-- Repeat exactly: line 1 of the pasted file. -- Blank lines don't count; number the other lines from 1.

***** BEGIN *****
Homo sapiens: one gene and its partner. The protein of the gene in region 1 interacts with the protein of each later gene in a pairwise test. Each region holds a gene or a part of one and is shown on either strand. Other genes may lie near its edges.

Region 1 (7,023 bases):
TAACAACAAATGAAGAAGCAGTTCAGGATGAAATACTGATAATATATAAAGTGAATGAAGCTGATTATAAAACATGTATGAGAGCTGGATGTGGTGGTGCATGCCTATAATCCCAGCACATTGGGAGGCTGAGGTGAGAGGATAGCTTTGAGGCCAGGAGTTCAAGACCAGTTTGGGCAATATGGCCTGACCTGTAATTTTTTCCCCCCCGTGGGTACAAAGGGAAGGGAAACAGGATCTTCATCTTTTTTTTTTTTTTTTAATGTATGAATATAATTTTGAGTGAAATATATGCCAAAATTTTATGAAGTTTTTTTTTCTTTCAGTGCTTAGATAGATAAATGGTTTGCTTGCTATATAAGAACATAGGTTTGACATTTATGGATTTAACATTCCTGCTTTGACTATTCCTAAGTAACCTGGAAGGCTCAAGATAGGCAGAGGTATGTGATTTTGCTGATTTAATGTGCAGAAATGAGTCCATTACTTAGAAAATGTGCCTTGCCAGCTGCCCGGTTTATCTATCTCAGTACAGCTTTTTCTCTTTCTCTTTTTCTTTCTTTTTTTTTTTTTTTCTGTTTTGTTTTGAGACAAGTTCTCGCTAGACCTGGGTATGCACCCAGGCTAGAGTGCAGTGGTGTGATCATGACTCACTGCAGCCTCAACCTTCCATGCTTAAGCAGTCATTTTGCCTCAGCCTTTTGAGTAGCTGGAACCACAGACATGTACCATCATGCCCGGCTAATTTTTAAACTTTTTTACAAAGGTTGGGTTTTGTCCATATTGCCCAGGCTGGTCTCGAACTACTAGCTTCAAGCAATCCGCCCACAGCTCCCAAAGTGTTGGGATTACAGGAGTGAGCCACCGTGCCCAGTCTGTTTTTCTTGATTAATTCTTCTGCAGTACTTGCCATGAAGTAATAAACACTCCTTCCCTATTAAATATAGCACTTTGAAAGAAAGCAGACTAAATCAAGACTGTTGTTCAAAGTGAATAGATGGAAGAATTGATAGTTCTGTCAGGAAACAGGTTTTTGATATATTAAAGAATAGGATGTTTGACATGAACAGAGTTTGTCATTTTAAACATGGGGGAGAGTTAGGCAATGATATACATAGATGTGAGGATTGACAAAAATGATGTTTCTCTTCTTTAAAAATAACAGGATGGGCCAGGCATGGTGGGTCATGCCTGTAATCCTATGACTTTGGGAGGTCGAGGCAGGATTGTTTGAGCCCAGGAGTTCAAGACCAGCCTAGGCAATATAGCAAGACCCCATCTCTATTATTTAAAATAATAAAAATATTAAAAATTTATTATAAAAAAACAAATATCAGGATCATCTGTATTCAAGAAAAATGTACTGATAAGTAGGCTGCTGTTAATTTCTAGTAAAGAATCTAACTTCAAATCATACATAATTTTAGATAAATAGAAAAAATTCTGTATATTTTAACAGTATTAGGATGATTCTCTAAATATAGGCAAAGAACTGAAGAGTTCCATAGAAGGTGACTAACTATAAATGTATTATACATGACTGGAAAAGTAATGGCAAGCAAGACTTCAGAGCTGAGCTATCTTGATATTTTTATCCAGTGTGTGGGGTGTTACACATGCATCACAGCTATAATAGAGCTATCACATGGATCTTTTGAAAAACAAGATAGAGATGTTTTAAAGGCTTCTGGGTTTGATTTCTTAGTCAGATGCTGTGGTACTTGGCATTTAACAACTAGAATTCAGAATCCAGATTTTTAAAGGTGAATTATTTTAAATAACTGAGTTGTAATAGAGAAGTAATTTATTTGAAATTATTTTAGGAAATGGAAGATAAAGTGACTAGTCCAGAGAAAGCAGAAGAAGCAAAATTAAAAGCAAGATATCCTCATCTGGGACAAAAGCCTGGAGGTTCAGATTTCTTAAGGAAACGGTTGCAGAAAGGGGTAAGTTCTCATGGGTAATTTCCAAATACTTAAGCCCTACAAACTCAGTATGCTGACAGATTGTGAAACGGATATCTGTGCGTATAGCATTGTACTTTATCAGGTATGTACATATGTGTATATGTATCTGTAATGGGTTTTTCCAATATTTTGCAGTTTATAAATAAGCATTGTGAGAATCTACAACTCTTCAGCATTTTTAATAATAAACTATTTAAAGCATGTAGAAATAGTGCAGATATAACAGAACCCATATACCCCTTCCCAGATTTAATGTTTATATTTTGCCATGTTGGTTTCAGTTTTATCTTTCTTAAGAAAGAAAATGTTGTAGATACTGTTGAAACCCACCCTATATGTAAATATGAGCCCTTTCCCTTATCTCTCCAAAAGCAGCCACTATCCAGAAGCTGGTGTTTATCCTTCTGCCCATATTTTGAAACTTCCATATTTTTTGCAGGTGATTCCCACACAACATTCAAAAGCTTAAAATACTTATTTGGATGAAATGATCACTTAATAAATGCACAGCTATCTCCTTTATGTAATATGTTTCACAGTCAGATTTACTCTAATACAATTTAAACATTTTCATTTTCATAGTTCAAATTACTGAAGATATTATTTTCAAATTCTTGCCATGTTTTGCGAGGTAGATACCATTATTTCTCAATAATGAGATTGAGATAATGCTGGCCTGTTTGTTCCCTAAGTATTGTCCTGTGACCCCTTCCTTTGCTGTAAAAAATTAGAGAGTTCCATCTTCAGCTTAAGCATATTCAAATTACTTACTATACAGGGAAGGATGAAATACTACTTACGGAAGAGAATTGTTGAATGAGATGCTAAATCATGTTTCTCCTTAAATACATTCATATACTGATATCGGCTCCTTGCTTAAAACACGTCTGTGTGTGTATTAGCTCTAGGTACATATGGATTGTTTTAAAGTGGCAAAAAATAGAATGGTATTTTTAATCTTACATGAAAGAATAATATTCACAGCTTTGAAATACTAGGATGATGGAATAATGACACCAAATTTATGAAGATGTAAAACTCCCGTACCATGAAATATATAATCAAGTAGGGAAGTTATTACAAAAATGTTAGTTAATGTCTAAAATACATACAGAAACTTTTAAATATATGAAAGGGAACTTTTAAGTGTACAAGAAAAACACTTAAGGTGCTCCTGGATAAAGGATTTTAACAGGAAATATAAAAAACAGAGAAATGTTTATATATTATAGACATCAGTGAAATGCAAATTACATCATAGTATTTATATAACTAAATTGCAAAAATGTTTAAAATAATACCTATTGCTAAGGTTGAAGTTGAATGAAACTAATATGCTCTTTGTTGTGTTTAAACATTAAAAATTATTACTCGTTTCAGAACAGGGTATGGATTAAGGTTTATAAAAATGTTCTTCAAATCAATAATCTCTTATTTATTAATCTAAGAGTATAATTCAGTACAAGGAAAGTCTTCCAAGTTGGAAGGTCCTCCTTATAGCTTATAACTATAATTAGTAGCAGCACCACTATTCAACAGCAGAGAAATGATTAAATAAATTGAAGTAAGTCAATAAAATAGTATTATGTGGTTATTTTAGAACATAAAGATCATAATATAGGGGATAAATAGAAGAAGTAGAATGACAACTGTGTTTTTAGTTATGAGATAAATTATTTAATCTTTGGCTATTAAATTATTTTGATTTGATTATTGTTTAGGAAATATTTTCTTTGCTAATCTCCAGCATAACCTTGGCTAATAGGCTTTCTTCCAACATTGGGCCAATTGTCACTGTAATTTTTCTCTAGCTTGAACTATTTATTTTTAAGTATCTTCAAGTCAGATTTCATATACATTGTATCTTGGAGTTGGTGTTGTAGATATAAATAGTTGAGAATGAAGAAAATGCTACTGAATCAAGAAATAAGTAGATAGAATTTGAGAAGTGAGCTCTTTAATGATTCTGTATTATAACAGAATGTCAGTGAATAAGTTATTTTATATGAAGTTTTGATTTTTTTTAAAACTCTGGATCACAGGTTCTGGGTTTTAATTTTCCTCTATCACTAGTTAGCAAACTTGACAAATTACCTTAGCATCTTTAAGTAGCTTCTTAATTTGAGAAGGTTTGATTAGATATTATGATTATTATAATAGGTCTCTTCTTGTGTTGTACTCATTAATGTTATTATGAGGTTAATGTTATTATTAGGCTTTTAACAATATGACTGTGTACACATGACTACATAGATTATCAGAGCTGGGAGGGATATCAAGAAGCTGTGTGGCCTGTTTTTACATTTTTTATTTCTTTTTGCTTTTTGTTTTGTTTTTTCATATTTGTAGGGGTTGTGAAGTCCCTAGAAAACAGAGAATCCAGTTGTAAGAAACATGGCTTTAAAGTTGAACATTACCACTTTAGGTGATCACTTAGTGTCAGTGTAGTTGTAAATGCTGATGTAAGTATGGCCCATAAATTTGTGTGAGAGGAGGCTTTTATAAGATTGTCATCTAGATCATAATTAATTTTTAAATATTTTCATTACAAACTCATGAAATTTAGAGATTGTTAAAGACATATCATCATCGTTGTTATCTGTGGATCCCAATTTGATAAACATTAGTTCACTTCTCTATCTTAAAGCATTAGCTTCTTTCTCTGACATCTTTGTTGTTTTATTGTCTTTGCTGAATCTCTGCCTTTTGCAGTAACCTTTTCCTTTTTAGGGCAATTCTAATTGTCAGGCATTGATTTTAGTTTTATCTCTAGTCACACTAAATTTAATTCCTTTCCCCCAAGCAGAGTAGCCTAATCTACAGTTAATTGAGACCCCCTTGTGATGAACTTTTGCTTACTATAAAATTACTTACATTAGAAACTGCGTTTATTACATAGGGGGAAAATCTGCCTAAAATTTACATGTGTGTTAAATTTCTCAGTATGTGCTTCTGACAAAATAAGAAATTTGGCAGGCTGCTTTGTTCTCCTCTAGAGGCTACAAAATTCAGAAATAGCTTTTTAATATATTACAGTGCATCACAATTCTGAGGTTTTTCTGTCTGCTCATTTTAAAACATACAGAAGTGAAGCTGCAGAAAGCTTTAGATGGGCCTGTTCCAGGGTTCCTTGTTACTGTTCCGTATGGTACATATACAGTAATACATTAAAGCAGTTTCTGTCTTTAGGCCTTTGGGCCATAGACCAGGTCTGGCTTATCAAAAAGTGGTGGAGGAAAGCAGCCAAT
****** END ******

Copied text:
Homo sapiens: one gene and its partner. The protein of the gene in region 1 interacts with the protein of each later gene in a pairwise test. Each region holds a gene or a part of one and is shown on either strand. Other genes may lie near its edges.